Tuesday, February 25, 2014

Ray Charles - I'm All Yours-Baby!

I’m a big Ray Charles fan so I’m always happy to add a “new” old album of his to my collection. I’m All Yours Baby was released in 1969 on Tangerine Records, a record label that Ray Charles himself owned from 1962 to 1973 (It was promoted and distributed by ABC Records).

The first thing that jumped out at me with this LP was the super cheesy cover, which I LOVE! For me, the cheesier the album cover, the better when it comes to these old 60’s albums. It features a picture of Ray relaxing on a couch with an attractive woman lying on his lap holding a glass of wine and touching his face…. and what’s with the statue in the background? And the icing on the cake, of course, the title of the album “I’m All Yours-Baby” is above the photo, as if it wasn’t corny enough.

But, as always, Ray’s music speaks for itself. It’s a great, slow jazzy album by the genius of soul. The string orchestra is accompanying him, but it’s not the full blown Disney movie type orchestra that overtakes his music in some of his albums, instead it’s tasteful and not overpowering at all. Moderation! Most of the songs on this album are ‘popular’ songs released between the 1920’s and 1940’s. Many of them were recorded by other well-known artists in this era, such as Frank Sinatra and Sarah Vaughan as well as Ray Charles, so you may discover a familiar song or two on this album.

A big bonus is that this album features one of my favourite traits about Ray, when he breaks out of singing and starts shouting out lines in the middle of songs. There is lots of it in this album, like in the second number I Didn’t Know What Time It Was with lines such as: “Ohhhhh. You’re looking good baby!” Seriously can this album get any cheesier?

Overall, a great Ray Charles album filled with slow tempo jazzy songs, perhaps the type of music you’d play if your girl wants to lay on your lap with a glass of wine and touch your face.

Monday, February 17, 2014

Revisiting a classic: TKO - Let it Roll!

Classified as a hard rock/metal band, TKO seems to be a bit mild to fit in this category (at least for this album). They get a bit heavier in later releases, but for Let it Roll, their debut album in 1979, TKO falls into the classic late 70’s rock category. I find they sound noticeably similar to The Who.

TKO formed in Seattle, Washington in the late 70’s. Lead singer (and only ongoing member) Brad Sinsel moved to Seattle from Yakima, Washington and joined a band called Mojo Hand. After many lineup changes, eventually all of the original members of Mojo Hand moved along leaving Brad as the member with the most seniority. It was somewhere around this time that the band name changed and became TKO. The lineup was: Sinset on vocals, Rick Pierce and Tony Bortko on guitars, Mark Seidenverg on bass and Darryl Siguenza on drums.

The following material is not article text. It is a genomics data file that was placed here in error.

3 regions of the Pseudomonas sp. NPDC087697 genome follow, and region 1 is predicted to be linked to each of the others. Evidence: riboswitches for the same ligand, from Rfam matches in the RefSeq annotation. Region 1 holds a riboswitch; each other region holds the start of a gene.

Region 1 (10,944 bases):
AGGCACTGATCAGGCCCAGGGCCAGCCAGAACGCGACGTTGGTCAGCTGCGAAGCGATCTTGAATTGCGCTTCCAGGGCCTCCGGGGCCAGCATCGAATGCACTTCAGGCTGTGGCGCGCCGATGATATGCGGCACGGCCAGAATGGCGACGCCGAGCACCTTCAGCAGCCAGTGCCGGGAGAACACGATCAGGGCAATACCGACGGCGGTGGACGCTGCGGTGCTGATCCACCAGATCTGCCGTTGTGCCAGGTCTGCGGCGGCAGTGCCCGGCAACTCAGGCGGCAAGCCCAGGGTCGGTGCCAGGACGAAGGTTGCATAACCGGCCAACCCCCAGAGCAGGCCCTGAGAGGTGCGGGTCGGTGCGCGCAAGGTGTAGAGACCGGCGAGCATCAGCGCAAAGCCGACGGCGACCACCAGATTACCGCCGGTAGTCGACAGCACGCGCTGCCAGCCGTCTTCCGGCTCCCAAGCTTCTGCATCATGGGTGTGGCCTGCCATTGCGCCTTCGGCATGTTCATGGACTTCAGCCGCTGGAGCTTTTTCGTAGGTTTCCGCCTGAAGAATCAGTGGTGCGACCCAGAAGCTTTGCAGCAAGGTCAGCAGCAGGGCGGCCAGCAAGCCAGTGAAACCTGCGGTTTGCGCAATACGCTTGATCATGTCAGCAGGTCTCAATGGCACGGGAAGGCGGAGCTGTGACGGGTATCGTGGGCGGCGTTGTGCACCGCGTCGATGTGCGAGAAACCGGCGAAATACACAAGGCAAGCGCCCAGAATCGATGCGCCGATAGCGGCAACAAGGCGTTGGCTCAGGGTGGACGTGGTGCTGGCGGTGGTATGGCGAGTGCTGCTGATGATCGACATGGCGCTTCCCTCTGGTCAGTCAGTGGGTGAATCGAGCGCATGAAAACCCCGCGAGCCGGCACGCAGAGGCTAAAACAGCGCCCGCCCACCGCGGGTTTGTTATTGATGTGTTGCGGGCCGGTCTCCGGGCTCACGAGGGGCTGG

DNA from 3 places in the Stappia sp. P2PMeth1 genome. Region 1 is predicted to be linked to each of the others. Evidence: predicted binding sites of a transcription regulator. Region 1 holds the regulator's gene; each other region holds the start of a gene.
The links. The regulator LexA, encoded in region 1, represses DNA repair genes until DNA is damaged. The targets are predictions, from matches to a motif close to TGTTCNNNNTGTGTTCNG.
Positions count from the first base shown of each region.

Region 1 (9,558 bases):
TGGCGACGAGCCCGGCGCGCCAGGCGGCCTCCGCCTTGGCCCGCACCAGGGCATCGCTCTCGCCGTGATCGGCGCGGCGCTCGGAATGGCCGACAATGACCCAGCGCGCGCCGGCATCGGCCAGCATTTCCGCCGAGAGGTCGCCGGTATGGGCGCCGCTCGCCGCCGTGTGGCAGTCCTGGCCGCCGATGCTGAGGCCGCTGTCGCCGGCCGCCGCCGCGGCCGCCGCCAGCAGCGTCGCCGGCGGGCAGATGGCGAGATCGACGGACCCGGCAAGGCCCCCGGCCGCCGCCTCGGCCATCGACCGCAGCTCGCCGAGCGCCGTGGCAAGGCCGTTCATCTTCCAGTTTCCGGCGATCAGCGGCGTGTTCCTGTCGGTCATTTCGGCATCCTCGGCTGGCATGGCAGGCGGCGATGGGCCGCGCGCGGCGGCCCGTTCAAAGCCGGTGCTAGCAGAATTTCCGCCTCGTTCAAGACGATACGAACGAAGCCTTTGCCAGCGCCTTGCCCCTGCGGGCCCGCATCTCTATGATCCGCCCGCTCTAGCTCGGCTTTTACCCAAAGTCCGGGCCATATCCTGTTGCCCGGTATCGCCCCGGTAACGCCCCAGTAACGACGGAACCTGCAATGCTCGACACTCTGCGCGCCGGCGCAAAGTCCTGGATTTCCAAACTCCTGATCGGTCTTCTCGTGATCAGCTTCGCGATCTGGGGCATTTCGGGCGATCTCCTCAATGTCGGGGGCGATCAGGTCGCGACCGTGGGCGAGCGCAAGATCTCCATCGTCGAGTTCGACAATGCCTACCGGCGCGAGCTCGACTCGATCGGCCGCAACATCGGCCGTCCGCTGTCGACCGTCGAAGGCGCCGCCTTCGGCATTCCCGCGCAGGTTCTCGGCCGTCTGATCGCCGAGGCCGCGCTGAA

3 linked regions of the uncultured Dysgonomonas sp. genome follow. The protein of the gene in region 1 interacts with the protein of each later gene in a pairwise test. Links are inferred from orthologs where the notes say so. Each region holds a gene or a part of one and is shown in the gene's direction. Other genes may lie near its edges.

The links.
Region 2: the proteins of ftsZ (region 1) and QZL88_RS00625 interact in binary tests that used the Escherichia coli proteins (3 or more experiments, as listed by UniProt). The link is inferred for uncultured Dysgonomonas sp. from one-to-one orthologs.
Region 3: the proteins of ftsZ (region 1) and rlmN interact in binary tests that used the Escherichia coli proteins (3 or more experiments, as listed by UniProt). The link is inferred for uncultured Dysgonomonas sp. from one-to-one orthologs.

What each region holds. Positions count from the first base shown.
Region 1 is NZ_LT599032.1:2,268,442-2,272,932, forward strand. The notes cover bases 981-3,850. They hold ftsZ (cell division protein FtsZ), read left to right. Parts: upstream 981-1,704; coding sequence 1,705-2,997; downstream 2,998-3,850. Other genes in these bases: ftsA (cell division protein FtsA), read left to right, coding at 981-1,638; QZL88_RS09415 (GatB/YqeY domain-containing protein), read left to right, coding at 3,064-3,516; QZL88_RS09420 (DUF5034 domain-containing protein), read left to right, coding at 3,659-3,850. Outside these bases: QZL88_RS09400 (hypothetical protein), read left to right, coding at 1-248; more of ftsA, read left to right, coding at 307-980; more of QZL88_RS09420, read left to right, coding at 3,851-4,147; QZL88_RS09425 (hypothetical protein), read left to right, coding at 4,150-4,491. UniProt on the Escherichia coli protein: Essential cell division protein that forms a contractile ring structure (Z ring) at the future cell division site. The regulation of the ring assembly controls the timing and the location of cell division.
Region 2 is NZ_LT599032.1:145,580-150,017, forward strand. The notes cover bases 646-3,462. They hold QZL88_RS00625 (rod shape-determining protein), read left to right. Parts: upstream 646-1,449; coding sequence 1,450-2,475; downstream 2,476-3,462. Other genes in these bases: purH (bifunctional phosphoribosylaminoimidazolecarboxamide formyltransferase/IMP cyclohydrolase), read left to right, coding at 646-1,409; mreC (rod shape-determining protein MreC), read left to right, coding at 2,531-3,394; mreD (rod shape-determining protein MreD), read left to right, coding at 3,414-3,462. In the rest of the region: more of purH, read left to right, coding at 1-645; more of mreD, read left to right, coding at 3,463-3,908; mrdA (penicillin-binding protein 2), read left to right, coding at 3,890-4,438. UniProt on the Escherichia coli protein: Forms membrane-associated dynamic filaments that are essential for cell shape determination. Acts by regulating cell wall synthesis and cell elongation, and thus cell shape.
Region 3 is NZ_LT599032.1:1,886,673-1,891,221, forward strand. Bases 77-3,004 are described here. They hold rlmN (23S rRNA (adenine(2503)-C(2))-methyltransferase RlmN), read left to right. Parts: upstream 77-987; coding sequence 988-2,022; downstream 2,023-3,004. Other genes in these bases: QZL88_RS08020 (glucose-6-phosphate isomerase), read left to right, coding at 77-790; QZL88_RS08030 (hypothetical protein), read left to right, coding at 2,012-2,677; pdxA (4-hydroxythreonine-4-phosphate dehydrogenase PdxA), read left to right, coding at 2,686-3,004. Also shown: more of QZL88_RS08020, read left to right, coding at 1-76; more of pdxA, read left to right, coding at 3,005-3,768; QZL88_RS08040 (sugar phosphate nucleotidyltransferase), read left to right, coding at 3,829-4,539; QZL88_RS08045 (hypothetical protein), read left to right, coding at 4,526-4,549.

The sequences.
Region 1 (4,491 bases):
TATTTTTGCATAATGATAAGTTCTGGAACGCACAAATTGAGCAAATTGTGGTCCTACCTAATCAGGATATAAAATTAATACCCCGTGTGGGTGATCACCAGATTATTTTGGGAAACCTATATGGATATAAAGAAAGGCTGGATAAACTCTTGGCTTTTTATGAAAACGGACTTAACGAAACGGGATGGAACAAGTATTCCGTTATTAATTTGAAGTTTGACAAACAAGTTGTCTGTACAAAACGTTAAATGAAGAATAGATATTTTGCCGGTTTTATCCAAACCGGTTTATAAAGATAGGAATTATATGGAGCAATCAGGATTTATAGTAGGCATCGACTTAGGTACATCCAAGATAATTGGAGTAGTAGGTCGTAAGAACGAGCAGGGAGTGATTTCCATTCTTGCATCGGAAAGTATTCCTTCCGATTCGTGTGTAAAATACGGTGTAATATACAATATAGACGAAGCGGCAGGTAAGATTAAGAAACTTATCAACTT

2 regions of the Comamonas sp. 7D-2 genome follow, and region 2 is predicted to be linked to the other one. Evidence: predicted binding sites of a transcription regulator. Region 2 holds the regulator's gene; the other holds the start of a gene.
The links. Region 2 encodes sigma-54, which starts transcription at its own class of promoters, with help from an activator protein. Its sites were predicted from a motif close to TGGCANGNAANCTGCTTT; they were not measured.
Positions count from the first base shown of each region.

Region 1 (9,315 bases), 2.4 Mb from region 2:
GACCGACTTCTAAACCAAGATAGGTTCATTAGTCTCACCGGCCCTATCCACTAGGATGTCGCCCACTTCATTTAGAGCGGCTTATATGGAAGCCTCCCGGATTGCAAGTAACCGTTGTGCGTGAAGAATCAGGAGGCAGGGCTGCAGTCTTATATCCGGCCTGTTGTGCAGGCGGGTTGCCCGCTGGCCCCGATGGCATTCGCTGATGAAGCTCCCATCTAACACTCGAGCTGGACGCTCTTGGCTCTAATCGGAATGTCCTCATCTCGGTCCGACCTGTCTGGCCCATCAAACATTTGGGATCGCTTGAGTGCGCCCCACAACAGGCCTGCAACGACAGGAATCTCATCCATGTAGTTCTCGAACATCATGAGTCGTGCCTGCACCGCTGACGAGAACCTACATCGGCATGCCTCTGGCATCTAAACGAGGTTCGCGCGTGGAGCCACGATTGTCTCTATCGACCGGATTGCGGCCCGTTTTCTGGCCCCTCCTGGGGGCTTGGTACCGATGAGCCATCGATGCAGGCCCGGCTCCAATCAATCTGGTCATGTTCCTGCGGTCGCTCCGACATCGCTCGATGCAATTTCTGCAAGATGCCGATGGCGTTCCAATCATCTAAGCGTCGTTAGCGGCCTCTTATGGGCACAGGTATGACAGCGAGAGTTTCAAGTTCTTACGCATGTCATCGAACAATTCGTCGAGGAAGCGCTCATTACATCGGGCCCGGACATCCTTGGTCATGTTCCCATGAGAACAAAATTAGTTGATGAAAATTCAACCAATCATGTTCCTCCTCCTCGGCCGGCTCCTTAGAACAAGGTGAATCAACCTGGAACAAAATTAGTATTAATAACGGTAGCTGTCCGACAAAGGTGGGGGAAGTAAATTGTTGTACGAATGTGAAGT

TKO quickly started gaining attention in the Seattle music scene and landed a recording deal with Infinity Records (owned by MCA). This is when Let It Roll came to light. It was the only release on this label since Infinity Records dissolved shortly after its release.
While it is labelled as a hard rock/metal album, this is really before they took their 80’s form. Instead of that thick fuzzy distortion, the guitar has a cleaner sound. The bass is crisp, and drums are very straightforward with no fancy frills and fills. It is an easier listen than what will soon come on their second heavier metal album: In Your Face.

It is overall a solid rock album almost forming a transition between 70’s glam and 80’s heavy rock. It’s definitely dated, but still worth a listen. The similarities to The Who are a bit overwhelming in some instances, but the backup singing and metal-ish guitar solos definitely give them their own unique twist.

I picked up an original release of this album on the Infinity label. Divebomb Records reissued Let It Roll in 2008 on CD with nine bonus live tracks which is an appealing option, but I will stick with the vinyl. 

Thursday, February 13, 2014

The Lovelocks - Debut EP!

So many happening bands coming out of Toronto tend to have the name Cameron House thrown around in their biographies. Cameron House sure has a keen eye for local talent and it’s proven to be a great launching pad for some successful careers. It seems to be the in-spot for young alternative country. Fresh off a month long residency at this venue, Toronto duo The Lovelocks just released their debut EP.

The Lovelocks are Ali Raney and Zoe Neuman and with their ease of harmony and charming personas, they are quickly becoming a ‘must see’ band in the Toronto area and this EP is sure to help broaden their audience quick. The leading single Teardrop Tattoo is a breakup song with a happy upbeat Dixie Chick/Sheryl Crow type feel. The title was a bit misleading as most people have the tendency to associate teardrop tattoos with prison murderers, but Ali insists this was not an intentional play on words and had no idea of the grotesque symbolism when it was written. It makes a great conversation piece and a catchy song. It was never intended to be the leading single but quickly has become a fan favorite at their live performances. 

These live performances are worth checking out online. They are a very talented duo, each mastering multiple instruments and really putting on a hell of a show. Plus, they are known to throwing in some great covers from artists like James Taylor, Johnny Cash and U2, giving them all a raw country/bluegrass twist. The raw sound is what I like most about these girls, and unfortunately raw is one thing this EP lacks. They managed to raise a considerable amount of money through online fund drives for this EP which allowed them to travel down to Nashville and record with some top notch studio musicians. It really gives it a more polished finish than their live performances which puts it in contention with modern country radio which is likely their goal. I prefer the raw sound of their live performances more, but I’m sure this EP will help them gain a wider fan base.